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A Lowe's location in Westminster, Colo., on May 16, 2011.Rick Wilking/Reuters

Lowe’s Cos Inc LOW-N cut its annual sales and profit forecasts on Tuesday, joining larger rival Home Depot in highlighting waning demand for home improvement goods with sticky inflation forcing consumers to cut back on discretionary spending.

Americans are also prioritizing on travel and leisure activities instead of investing further in their houses as during the pandemic, while a slump in lumber prices and a damp start to the Spring season also squeezed sales.

Inflation-wary consumers are pausing larger projects and scouting for cheaper options even for small-scale renovations.

Some are ditching preferred brands for more affordable labels while others were picking substitutes of lower quality or moving to cheaper countertops, said Bill Darcy, CEO of trade group National Kitchen & Bath Association.

Lowe’s forecast cut was smaller than Home Depot’s last week, but analysts warned the company could trim its outlook again this year.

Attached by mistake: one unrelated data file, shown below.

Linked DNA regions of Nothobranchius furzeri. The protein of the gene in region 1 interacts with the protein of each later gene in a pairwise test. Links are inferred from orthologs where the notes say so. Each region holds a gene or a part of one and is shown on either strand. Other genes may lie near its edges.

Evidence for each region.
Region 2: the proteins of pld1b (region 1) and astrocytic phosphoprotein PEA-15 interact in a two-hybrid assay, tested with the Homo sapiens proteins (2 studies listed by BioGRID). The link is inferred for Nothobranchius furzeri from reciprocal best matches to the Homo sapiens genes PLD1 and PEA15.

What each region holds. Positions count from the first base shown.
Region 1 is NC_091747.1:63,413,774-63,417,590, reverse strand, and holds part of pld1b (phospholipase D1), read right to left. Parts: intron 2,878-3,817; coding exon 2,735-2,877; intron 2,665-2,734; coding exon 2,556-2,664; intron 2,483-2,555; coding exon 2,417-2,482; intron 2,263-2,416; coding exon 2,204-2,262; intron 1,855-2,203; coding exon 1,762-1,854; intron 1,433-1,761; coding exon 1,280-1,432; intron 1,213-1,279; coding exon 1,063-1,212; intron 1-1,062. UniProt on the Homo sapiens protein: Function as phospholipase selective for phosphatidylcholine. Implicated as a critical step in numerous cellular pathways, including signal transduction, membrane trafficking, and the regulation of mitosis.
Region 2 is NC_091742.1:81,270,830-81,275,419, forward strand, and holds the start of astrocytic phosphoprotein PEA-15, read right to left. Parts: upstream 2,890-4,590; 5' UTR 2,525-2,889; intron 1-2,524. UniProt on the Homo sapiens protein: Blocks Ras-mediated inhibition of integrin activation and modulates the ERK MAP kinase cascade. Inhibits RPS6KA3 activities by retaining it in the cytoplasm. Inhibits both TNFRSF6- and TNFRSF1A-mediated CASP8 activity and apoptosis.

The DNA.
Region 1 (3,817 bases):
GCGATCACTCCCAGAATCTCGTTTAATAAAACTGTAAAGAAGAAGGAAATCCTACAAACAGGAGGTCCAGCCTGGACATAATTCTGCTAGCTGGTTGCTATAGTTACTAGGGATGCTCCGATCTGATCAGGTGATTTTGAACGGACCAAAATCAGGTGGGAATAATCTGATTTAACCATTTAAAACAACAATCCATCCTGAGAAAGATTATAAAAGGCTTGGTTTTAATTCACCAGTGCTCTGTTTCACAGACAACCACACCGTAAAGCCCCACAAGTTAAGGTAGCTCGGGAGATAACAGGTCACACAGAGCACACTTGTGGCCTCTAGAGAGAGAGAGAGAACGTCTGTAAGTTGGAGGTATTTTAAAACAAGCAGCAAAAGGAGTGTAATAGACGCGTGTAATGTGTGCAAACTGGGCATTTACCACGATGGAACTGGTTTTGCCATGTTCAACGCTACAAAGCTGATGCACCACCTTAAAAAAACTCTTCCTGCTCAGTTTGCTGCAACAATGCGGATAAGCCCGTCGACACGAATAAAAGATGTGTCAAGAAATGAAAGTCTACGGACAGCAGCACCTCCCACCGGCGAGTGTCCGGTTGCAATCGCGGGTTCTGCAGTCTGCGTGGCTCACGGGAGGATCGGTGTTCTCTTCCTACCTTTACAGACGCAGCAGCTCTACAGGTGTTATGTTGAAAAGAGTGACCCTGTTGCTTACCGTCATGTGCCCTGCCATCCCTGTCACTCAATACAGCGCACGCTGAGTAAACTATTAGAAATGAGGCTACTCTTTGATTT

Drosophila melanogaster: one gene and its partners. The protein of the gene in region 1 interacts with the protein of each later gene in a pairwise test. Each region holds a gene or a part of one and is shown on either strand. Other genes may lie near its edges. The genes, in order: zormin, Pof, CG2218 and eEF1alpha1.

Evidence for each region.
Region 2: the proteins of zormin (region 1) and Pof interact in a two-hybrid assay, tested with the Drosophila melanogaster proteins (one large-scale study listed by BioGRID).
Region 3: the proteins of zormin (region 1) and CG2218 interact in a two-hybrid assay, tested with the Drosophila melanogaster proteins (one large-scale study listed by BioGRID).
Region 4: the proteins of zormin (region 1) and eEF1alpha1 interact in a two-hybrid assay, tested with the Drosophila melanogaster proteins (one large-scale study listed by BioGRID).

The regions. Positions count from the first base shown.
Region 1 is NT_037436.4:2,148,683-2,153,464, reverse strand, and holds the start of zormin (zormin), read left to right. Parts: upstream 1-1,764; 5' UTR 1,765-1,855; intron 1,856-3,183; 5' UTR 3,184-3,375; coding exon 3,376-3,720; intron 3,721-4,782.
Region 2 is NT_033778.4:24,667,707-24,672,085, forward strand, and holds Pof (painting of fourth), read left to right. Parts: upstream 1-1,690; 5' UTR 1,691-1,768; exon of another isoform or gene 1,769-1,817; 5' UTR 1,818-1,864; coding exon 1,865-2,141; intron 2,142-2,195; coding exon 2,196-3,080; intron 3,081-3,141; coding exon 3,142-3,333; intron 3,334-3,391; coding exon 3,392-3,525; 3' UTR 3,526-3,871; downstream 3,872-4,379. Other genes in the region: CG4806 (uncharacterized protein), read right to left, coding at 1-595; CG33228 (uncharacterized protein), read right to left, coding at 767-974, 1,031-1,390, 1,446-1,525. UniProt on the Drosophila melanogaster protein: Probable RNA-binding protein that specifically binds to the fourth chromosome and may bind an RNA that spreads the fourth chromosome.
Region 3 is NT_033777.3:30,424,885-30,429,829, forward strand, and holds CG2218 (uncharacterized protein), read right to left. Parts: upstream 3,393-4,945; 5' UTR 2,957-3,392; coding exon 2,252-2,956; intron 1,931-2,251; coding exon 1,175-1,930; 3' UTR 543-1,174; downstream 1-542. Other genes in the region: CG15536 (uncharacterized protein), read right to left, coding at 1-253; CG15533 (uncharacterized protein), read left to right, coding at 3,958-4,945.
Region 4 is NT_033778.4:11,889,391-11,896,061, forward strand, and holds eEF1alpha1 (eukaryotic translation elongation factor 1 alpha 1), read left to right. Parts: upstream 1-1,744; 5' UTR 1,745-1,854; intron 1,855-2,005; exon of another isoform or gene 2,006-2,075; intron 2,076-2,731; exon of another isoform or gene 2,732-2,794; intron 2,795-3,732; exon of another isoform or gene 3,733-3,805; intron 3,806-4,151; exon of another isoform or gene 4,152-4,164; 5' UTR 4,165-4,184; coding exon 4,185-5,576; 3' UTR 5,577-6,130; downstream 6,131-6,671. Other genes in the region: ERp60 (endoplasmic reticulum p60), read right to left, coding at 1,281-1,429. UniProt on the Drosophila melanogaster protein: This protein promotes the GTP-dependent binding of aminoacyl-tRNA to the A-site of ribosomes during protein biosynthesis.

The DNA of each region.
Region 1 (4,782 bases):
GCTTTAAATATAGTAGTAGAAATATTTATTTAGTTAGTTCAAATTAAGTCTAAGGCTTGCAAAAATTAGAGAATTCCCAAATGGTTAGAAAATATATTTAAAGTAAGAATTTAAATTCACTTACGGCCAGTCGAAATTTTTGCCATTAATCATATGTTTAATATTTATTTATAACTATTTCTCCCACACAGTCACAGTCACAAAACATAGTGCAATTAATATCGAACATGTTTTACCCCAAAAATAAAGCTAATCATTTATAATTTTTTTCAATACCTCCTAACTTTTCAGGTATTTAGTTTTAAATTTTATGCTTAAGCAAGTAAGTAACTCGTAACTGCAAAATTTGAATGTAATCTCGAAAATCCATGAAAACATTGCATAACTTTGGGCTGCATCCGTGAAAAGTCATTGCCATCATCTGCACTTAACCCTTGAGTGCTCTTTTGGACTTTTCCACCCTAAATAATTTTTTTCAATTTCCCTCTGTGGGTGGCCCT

“The question is – here we are, sitting in the first quarter, and is that truly a bottom or is it a matter of whether this is the beginning of more cuts,” said Truist Securities analyst Scot Ciccarelli.

Lowe’s expects full-year comparable sales to fall between 2 per cent and 4 per cent, compared to its prior outlook of flat to down 2 per cent. In comparison, Home Depot HD-N slashed its same-store sales forecast to a 2 per cent to 5 per cent fall from nearly flat sales expected previously.

The company also reported a steeper-than-expected fall in first-quarter comparable sales.

Lowe’s projected 2023 adjusted earnings between $13.20 and $13.60 per share, compared with $13.60 to $14.00 estimated previously.

The company’s shares were 2 per cent higher at open.

“It’s not quite as bad as some had expected... It was a smaller cut (to forecasts compared to Home Depot),” D.A. Davidson analyst Michael Baker said, adding that Lowe’s margins are also holding up better thanks to tighter cost control.